Pope Francis is once again under fire, this time for telling ethnic Russians that they should be proud of their rich heritage. Even the New York Times has taken note Tuesday, and immediately highlighted that the pontiff's remarks which it says have caused "pain" and "disappointment" for Ukrainians and their supporters.
"Never forget the legacy," Francis said in video remarks. "You are the heirs of Great Russia: Great Russia of saints, rulers, Great Russia of Peter I, Catherine II, that empire — great, enlightened, of great culture and great humanity." Watch:
Pope Francis tells young Russians to be proud of their history and uphold the legacy of the great Russian Empire. pic.twitter.com/iJZ42lZa8E— Russian American Daily (@RussiaUSA) August 28, 2023
"You are descendants of the great Mother Russia, step forward with it. And thank you — thank you for your way of being, for your way of being Russian," he continued.
He was addressing a group of young Russian Catholics at a parish in St. Petersburg via video link. The prepared remarks released by the Vatican are said to be less controversial, but once a longer video of his full remarks began circulating, that's when a wave of criticism and anger was unleashed, including from the former president of Estonia, Toomas Hendrik Ilves, who wrote on X that the remarks were "truly revolting."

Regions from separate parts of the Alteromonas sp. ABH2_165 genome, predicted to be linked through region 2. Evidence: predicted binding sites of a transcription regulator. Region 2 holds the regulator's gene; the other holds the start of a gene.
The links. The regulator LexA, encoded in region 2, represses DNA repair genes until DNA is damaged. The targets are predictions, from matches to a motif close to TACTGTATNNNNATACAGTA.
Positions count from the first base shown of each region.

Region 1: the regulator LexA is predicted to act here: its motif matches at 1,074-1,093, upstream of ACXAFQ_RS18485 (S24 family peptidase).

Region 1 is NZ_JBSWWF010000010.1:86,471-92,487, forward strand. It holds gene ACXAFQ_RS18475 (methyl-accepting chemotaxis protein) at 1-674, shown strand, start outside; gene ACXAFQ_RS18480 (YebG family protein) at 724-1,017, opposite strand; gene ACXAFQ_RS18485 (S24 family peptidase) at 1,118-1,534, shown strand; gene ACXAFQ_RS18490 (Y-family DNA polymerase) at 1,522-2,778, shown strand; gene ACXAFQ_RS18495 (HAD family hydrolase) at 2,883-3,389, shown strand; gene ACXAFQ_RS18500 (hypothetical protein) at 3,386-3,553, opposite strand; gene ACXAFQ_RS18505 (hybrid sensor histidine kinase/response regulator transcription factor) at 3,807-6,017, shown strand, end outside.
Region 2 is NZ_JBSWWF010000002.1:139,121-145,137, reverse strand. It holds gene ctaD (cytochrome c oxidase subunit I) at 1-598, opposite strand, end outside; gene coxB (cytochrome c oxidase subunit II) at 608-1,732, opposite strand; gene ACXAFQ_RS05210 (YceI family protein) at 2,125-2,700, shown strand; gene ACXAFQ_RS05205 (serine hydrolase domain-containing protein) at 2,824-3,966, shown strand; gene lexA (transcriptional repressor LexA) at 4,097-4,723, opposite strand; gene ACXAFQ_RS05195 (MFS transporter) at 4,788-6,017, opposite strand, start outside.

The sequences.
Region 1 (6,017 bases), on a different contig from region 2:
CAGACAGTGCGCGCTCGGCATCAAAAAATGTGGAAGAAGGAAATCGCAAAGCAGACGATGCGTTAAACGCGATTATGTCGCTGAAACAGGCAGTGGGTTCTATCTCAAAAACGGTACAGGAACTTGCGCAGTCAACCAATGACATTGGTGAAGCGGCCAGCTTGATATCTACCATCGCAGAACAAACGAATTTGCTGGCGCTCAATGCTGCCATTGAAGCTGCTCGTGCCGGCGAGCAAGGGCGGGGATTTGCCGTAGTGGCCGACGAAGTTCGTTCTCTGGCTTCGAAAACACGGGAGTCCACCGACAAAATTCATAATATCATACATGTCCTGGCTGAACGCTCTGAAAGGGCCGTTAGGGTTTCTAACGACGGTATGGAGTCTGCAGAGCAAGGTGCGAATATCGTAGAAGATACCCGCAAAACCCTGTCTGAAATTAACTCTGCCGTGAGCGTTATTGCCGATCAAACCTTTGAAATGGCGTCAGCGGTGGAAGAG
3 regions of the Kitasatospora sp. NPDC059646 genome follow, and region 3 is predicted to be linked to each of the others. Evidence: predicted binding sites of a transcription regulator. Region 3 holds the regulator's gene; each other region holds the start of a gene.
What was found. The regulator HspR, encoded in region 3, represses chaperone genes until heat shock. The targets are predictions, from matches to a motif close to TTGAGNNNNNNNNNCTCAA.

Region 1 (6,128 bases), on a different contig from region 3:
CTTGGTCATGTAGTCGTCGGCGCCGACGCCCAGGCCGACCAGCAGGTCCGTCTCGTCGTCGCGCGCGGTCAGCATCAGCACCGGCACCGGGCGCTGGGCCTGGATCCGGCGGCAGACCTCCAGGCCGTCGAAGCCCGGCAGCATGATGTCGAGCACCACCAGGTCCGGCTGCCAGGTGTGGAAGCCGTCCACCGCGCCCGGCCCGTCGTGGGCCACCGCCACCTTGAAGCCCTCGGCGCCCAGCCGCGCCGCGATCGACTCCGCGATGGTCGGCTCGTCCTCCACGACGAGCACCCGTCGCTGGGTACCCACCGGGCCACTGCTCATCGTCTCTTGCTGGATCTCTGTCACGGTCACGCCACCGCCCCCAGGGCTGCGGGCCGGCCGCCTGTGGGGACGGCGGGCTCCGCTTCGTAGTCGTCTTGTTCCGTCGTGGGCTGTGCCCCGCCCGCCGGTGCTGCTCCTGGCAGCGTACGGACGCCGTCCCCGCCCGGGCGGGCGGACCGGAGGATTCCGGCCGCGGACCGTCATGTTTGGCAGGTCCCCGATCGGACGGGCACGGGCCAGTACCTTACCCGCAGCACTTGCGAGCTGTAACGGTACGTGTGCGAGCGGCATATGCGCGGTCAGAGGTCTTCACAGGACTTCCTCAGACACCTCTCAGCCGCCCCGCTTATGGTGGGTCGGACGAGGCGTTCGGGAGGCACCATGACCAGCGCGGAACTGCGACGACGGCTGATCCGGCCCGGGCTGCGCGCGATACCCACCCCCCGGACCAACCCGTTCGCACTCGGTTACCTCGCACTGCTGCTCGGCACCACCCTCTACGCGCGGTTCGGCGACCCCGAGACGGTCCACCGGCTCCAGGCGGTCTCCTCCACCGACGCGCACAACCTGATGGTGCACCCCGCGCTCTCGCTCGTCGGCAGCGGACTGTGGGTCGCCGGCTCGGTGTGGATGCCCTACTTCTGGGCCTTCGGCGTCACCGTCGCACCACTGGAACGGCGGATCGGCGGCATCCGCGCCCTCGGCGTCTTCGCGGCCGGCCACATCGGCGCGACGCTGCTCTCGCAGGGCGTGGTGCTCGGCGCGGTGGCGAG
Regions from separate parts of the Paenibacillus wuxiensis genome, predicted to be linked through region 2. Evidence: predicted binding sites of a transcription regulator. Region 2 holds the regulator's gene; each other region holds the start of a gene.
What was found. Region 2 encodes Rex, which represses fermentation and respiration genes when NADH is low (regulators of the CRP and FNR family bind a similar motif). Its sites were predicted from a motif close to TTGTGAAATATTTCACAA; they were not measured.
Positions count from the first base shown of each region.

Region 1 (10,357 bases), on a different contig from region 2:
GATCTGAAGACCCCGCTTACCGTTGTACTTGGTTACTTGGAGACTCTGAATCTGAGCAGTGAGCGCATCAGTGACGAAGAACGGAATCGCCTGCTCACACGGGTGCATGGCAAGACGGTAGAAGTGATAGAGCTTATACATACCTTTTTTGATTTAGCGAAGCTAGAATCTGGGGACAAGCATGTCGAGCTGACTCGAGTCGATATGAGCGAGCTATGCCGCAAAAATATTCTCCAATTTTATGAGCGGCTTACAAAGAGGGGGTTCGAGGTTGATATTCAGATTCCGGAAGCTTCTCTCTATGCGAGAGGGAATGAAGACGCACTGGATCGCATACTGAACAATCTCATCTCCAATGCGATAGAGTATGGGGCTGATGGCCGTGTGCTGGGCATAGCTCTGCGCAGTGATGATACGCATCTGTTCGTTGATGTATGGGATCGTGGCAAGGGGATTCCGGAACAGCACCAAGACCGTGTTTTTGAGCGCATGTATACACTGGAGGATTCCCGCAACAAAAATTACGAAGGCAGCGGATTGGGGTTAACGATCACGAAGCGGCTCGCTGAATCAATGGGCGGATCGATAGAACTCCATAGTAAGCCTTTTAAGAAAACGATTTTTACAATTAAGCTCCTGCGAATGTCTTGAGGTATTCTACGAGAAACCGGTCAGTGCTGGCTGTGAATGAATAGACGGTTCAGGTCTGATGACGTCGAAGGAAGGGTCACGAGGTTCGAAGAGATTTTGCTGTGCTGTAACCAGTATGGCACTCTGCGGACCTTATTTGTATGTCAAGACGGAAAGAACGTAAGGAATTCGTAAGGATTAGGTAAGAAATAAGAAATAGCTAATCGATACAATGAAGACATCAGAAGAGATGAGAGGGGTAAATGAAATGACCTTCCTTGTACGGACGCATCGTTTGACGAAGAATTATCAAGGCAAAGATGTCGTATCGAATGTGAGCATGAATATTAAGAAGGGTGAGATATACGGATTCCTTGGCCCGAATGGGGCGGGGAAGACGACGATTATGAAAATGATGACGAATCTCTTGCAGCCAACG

The Pope has been accused of parroting Russian nationalist talking points which echo those of President Vladmir Putin. The video address triggered a swift response from Ukraine's foreign ministry, which said: "It is very unfortunate that Russian grand-state ideas, which, in fact, are the cause of Russia’s chronic aggression, knowingly or unknowingly, come from the Pope’s mouth," according to spokesman Oleg Nikolenko.
The Vatican has firmly rejected the criticisms from Kiev and Western officials, defending the comments as follows:
"The Pope intended to encourage young people to preserve and promote what is positive in Russia’s great cultural and spiritual heritage, and certainly not to extol imperialistic logics and governmental personalities, cited to point to certain historical periods of reference," spokesman Matteo Bruni said in a statement.
Additionally, the Vatican rejected that the Pope was taking a political stance on the war, and said his words "are to be read as a voice raised in defense of human life and the values attached to it." Further the Vatican stressed the Pope always condemns a "morally unjust, unacceptable, barbaric, senseless, repugnant and sacrilegious" war.
As for the Kremlin, it greeted Francis' words positively, with Putin spokesman Dmitry Peskov calling it "admirable that the pontiff knows Russian history." Peskov added: "It is deep and the legacy is very old, not restricted to Peter I. The entire society and schools work hard to hand over this to young people. The pontiff going along with this effort is really good and makes us glad."
Pope Francis has on a couple of occasions within the first year of the Ukraine war come under fire for appearing to heap criticism on NATO expansion and the Western weapons industry which benefits from the conflict, while at the same time condemning the war.